Ways to earn from capital flow
APART from strengthening the Bretton Woods system, one of the key topics on the new international financial architecture to be discussed by the G-22 countries in Washington DC next month is how countries could benefit from capital flows without experiencing disruptions to their economies, said Alan Larson, the US assistant secretary of state for economic and business affairs.
Although Larson hesitated to outline the US proposal to the G-22 meeting, which will take place in the corridor of the World Bank/International Monetary Fund (IMF) annual meeting, he hinted that the existing system of open trade and open international economics tied to free capital flows had created more prosperity in the world over the past 50 years than any other economic system the world had embraced.
''It's important for us to recognise how we are going to benefit from that system, not to lose faith in the free institutions that support democracy. This is not to say that everything is perfect. The US will come forward with ideas, which then will be discussed and go to the leaders,'' he said.
Larson has visited Seoul, Beijing, Hong Kong and Bangkok as part of his whirlwind tour to monitor the financial crisis and the latest economic developments in the region. His next stop is Jakarta.
Thai Finance Minister Tarrin Nimmanahaeminda will represent Thailand at the G-22 meeting, where he is expected to air Thailand's view on what the developing countries would like to see in a new make-up of the international financial system since free capital flows are double-edged, helping countries to prosper when they flow into their economies but destroying their wealth almost overnight when the flows are reversed.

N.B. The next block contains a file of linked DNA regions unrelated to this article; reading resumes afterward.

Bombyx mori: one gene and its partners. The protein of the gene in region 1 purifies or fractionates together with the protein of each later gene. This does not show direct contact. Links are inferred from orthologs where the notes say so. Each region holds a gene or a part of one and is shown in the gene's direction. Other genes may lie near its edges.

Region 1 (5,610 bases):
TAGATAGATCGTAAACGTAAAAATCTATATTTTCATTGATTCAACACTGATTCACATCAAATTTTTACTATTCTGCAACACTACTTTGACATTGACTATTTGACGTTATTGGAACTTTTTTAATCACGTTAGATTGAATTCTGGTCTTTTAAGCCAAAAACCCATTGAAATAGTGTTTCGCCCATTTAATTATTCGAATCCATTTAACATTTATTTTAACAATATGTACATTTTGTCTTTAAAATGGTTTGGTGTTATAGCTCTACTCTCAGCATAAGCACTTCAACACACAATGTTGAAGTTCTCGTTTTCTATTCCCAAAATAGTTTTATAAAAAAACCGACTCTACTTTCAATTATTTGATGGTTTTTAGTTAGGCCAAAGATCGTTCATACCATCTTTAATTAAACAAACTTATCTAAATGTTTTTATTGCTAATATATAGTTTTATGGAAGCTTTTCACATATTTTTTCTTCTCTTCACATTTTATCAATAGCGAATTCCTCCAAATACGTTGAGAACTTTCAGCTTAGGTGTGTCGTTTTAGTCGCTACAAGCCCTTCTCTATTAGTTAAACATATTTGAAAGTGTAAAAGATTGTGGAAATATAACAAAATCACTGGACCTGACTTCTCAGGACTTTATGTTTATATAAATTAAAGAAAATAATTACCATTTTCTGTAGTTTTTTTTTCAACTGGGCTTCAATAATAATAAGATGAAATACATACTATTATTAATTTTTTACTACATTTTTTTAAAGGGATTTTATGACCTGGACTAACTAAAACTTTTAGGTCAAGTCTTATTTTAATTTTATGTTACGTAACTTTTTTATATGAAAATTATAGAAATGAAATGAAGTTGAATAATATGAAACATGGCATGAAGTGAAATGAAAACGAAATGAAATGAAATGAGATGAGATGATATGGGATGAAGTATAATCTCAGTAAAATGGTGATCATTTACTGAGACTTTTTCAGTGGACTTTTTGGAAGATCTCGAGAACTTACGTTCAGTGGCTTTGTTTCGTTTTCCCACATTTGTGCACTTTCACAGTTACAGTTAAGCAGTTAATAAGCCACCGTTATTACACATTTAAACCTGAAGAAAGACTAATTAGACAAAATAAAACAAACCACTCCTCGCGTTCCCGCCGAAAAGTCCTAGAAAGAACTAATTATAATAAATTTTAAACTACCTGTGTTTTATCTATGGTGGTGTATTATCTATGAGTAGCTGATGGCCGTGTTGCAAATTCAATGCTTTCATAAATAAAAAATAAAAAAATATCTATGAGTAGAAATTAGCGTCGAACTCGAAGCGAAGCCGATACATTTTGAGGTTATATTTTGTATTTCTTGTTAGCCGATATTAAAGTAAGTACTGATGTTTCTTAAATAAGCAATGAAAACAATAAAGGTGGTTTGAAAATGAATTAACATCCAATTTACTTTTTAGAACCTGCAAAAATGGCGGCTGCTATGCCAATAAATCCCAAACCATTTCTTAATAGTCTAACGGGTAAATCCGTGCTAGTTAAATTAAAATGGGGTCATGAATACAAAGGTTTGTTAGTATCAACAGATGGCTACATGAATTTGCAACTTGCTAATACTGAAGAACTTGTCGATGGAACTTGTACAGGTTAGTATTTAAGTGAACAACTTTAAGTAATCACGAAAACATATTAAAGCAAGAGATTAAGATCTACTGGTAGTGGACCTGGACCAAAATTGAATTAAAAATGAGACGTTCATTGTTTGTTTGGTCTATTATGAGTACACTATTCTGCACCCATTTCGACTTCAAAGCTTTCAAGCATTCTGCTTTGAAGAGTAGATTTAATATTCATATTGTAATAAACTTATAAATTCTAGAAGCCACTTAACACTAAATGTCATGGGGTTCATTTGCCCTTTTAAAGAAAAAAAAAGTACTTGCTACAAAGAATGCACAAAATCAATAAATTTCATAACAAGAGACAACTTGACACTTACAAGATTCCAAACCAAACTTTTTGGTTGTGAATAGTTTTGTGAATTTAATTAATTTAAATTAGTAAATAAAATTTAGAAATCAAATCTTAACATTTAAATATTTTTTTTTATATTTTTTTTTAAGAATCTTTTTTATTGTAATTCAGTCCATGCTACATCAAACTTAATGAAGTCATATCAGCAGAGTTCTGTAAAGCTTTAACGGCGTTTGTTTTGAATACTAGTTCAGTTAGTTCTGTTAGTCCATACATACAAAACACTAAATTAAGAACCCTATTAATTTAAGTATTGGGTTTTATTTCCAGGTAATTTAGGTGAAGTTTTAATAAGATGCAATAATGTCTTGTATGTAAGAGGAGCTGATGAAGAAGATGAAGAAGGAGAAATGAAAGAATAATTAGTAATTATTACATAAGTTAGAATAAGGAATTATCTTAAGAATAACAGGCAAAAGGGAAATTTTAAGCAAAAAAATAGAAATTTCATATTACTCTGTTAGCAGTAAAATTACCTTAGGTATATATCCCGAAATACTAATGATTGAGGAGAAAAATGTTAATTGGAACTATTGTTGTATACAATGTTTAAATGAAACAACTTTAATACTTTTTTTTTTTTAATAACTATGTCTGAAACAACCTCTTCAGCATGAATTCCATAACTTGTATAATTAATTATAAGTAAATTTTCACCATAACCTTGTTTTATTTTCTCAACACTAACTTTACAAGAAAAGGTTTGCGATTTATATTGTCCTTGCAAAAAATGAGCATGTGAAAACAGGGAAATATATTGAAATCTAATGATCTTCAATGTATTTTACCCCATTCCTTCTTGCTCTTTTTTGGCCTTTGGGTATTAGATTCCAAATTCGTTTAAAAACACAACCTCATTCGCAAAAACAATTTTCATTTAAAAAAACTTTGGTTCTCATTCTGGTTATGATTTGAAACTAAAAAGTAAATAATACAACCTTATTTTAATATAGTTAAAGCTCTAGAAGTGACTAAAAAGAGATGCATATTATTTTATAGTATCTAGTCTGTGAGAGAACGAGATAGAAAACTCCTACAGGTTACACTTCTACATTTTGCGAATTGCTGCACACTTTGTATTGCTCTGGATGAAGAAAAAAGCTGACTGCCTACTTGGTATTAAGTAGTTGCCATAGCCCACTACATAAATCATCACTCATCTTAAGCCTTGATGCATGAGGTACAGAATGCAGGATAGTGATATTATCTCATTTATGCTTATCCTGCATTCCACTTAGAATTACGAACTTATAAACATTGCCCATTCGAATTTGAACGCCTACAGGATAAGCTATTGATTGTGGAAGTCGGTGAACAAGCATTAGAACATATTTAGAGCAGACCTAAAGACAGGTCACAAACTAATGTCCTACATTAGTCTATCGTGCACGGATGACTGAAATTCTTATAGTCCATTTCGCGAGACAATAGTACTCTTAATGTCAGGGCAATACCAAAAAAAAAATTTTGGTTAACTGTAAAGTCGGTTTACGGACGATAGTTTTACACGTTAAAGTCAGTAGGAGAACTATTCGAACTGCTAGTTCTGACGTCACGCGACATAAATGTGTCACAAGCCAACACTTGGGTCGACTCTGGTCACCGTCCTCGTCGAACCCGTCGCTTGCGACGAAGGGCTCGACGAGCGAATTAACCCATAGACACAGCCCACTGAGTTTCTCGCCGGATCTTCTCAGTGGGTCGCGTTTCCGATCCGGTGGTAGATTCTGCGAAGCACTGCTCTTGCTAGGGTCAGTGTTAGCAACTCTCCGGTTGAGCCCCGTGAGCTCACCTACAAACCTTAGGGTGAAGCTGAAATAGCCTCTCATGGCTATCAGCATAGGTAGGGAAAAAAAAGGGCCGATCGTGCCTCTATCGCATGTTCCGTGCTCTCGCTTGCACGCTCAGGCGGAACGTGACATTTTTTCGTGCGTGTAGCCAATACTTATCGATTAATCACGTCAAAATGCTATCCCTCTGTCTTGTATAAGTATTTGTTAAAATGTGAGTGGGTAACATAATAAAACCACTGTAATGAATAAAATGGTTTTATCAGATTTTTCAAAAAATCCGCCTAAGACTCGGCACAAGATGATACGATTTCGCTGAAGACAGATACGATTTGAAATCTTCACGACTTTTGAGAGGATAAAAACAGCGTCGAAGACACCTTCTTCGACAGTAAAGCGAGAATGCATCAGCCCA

Dr Thanong Bidaya, a former finance minister, expressed his support for restricted capital flows at the World Bank/IMF meeting in Hong Kong last year. Apart from saying that the Bretton Woods system, on which the IMF and World Bank are founded, will need to be modified, Tarrin has not made clear his views on capital flows.
For now, in practice, Thai regulators have been monitoring capital flows very closely, deliberately drying up the baht offshore and making it expensive to borrow as a measure to prevent the speculative attacks on the Thai currency. In the onshore baht market, any baht transactions without underlying trade or services are limited at Bt50 million. The measures so far have helped stabilise the baht without Thailand's having to go all the way and impose draconian capital controls as Malaysia has done.
Writing in The Washington Post, Michel Camdessus, the IMF's managing director, has said governments should not tamper with capital flows. ''The present crisis has prompted some calls to turn back the clock and rebuild a system based on controls,'' he said. ''This is not desirable, or even feasible, in today's globalised economy.''
Although open markets are the catalyst of the world's economic prosperity, Larson said, there are tendencies for protectionism in various countries, even in the United States. He said the US, which will host the World Trade Organisation meeting next year to enhance open-market policy, would continue to support the IMF to make sure that it had adequate financing to prevent crisis-hit countries from suffering from free fall.
Larson praised South Korea and Thailand -- unlike Russia -- for using the IMF resources effectively to undertake the strong and necessary measures to stabilise their currencies and rebuild foreign-exchange reserves. He said both countries were leaving the stabilisation stage on the path to reform and recovery.
''I think it would be a big mistake to draw from the example of Russia that the IMF has mishandled the situation,'' he said. ''The IMF might be an imperfect institution, but it is the best institution we have right now.''
Asked about last week's proposal by the Asean foreign ministers to revive the Asian support fund to help bail out troubled economies in the region, Larson said he had not seen the proposal, though it would have to be examined with the role of the IMF, the World Bank and other regional organisations and address conditions of reform and corporate restructuring.
Last year Japan spearheaded efforts to establish a US$100-billion bail-out fund, but it was shot down by the US over fears that it might rival the IMF and isolate the region from the existing international financial system.
BY THANONG KHANTHONG